Why Obamacare’s Success May Hinge on a Website

Who's winning, who's losing, and why.
Sept. 26 2013 3:49 PM

The Medium Is (Most of) the Message

Why Obamacare’s success may hinge on a website.

U.S. President Barack Obama
The Affordable Care Act's chief evangelizer may not be President Obama, but healthcare.gov.

Photo by Alex Wong/Getty Images

On Oct. 1 Americans will begin to sign up for health care plans as part of the Affordable Care Act. Despite all the efforts to sell Obamacare, a majority of Americans are still fearing the day. According to the latest CBS News/New York Times poll, 51 percent of Americans disapprove of the health care law and only 39 percent approve of it. Seventy-nine percent believe implementation will either not affect them or leave them worse off. On the eve of this long-fought-over moment—the day Obamacare takes affect—President Obama’s best sales tool may come down to a website: healthcare.gov.

John Dickerson John Dickerson

John Dickerson is Slate's chief political correspondent and author of On Her Trail. Read his series on the presidency and on risk.

That’s because that website will be able to give people real numbers about how the plan will affect them specifically—the abstraction will become a reality. "You may have heard a lot of things, but check it out for yourself," says David Simas, a White House deputy senior adviser working on the rollout, imagining a conversation with a skeptical consumer. "That young man will go online, fill out an application that will probably take him eight minutes, and the first thing he is going to see, depending on his income, is that he is getting money. You get a subsidy of $1,000 or $1,500, and we have seen with young people—and older people—when they see right away [that they get a subsidy], that changes immediately the perceptions of affordability."

Simas, the much-praised director of polling and research for the Obama 2012 campaign, is meticulous about data, so he was careful to manage expectations in a Wednesday morning session at the think tank Third Way. He doesn’t expect a wide swing of people rushing headlong into the program. He expects enrollment to be slow in the first two months with an uptick before Jan. 1, 2014, when coverage starts. Simas expects between 4 million and 9 million of the 40 million uninsured Americans to sign up in the first year. (The Congressional Budget Office has predicted 7 million will sign up.)

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Bill Schneider, the CNN political analyst and host of the event, asked Simas about the most important and hard-to-reach customer he’s hoping to sign up: the under-30 apathetic slacker. (Schneider said he’d been asked about the Affordable Care Act by just one such specimen at a Walgreens; the fellow referred to Schneider as a “news dude.”) If millions in this age group don't sign up, the health care premiums will rise as insurance plans are stuck with only older or sicker customers. These younger Americans are irritated that they have to sign up, and remain skeptical that they will need the coverage. Some may decide to just pay the fine and not bother with the homework assignment. The website optout.org, funded by the Koch brothers, is encouraging them to do just that.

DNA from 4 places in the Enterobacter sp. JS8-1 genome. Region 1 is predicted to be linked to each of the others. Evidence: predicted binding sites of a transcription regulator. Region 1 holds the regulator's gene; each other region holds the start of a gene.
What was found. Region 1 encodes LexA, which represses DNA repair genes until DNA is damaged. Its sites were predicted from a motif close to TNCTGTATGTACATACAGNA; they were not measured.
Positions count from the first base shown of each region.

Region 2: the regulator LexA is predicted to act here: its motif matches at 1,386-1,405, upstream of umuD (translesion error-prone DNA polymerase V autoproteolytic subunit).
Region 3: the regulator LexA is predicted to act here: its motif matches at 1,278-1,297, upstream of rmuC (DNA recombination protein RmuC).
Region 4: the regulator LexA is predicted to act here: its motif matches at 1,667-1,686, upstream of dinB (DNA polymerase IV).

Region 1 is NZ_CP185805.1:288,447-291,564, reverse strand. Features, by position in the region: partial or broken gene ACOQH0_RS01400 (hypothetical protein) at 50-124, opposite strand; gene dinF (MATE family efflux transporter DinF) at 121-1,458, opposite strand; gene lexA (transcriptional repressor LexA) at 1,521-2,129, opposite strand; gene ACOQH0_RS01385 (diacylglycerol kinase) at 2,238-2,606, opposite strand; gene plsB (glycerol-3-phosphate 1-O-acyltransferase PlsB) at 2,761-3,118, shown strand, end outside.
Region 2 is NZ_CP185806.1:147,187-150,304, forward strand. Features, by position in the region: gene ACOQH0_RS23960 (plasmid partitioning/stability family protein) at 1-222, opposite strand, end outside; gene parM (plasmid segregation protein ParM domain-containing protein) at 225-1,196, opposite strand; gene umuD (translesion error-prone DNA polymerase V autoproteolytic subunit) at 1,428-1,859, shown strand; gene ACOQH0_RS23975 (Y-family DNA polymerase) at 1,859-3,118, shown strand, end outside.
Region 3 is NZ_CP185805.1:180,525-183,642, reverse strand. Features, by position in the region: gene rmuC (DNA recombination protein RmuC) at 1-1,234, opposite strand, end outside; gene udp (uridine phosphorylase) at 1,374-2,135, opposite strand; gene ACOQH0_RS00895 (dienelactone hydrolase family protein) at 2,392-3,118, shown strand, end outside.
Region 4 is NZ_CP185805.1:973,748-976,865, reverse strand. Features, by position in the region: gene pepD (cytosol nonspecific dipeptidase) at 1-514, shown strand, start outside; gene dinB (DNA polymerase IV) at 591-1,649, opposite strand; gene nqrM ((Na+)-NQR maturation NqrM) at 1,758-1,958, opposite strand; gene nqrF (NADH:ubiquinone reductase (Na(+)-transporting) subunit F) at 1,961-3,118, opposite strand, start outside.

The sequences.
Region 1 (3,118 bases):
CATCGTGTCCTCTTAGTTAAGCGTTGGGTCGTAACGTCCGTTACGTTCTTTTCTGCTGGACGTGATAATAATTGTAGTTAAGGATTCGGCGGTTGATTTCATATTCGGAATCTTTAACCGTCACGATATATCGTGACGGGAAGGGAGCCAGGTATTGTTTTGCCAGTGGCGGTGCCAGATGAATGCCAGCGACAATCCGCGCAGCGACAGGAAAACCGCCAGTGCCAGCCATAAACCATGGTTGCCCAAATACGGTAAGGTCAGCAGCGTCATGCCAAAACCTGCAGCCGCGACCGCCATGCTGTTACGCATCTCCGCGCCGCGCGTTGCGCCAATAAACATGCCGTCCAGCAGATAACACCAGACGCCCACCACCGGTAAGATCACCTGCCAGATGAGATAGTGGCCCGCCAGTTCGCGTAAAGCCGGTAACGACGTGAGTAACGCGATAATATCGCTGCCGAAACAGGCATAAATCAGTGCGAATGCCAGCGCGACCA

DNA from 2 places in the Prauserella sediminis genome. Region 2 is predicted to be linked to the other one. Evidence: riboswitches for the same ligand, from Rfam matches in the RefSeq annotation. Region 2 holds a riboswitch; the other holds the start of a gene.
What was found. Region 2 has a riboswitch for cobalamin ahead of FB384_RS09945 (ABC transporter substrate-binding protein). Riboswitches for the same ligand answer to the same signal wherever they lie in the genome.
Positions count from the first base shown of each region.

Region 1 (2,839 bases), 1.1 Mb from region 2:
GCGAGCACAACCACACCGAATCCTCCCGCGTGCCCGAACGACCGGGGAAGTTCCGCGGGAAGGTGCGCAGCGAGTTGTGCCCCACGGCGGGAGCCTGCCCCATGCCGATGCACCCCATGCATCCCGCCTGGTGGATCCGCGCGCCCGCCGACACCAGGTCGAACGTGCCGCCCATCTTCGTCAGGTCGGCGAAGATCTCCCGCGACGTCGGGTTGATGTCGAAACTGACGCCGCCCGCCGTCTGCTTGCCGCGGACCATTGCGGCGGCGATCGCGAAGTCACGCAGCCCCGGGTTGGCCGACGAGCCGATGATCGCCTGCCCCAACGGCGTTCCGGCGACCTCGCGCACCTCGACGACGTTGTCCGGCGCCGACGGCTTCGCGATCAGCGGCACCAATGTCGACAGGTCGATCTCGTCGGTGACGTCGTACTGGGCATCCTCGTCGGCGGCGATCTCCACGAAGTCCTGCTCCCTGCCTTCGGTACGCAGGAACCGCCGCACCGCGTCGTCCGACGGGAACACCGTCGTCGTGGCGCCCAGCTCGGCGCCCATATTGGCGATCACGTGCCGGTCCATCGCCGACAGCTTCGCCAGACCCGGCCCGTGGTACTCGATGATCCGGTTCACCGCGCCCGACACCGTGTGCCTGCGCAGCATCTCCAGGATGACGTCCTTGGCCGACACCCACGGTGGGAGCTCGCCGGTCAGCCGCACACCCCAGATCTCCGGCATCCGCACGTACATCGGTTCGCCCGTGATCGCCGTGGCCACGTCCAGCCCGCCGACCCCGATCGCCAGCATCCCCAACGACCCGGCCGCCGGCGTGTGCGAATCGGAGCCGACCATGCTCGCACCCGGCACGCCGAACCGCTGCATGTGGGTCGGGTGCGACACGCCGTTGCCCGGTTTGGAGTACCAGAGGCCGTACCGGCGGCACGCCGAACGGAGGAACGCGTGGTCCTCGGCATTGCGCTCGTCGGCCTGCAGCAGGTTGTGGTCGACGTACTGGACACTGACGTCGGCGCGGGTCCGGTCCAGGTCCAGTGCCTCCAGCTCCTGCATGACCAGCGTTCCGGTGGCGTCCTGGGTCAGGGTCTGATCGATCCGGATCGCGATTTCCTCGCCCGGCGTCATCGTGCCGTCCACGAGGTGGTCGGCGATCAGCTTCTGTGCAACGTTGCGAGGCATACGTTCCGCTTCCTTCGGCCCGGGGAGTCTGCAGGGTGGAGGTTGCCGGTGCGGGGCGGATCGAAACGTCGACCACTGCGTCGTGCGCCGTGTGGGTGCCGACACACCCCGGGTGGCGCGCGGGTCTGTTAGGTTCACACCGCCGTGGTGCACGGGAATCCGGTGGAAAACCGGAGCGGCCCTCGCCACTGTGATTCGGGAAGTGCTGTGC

"[The Koch brothers] have a profound misunderstanding of the people they are trying to approach," says Simas, who spent much of the last few years getting these young people to vote for Barack Obama. His argument is that three out of four young adults are open to buying insurance because they think it is valuable. What gives them pause is the cost. If Obamacare can come in under $100 a month, says Simas, they are likely to sign up.

That's where the healthcare.gov website comes in. When users sign in, they will be asked to plug in their income, age, and state. Most will be surprised to learn that they qualify for federal subsidies if their income is low enough. Some will find that they qualify for Medicaid if they live in one of the 26 states that have accepted the federal funds. Simas points to the example set by Mitt Romney in Massachusetts. Twenty-six percent of the state’s young people were uninsured. After Romney’s plan was introduced, it shrunk to 6 percent.

Simas’ argument must overcome two headaches. First, is it true that young people value insurance?  The administration's own social media campaign lists one of the core problems in reaching young, healthy Americans is that they don't see the "value" of insurance, not that it is too expensive. Second, as effective as the website may be, will uninsured Americans even visit it? A Commonwealth Fund study found only 27 percent of 19-to-29-year-olds are aware of the health insurance marketplaces.

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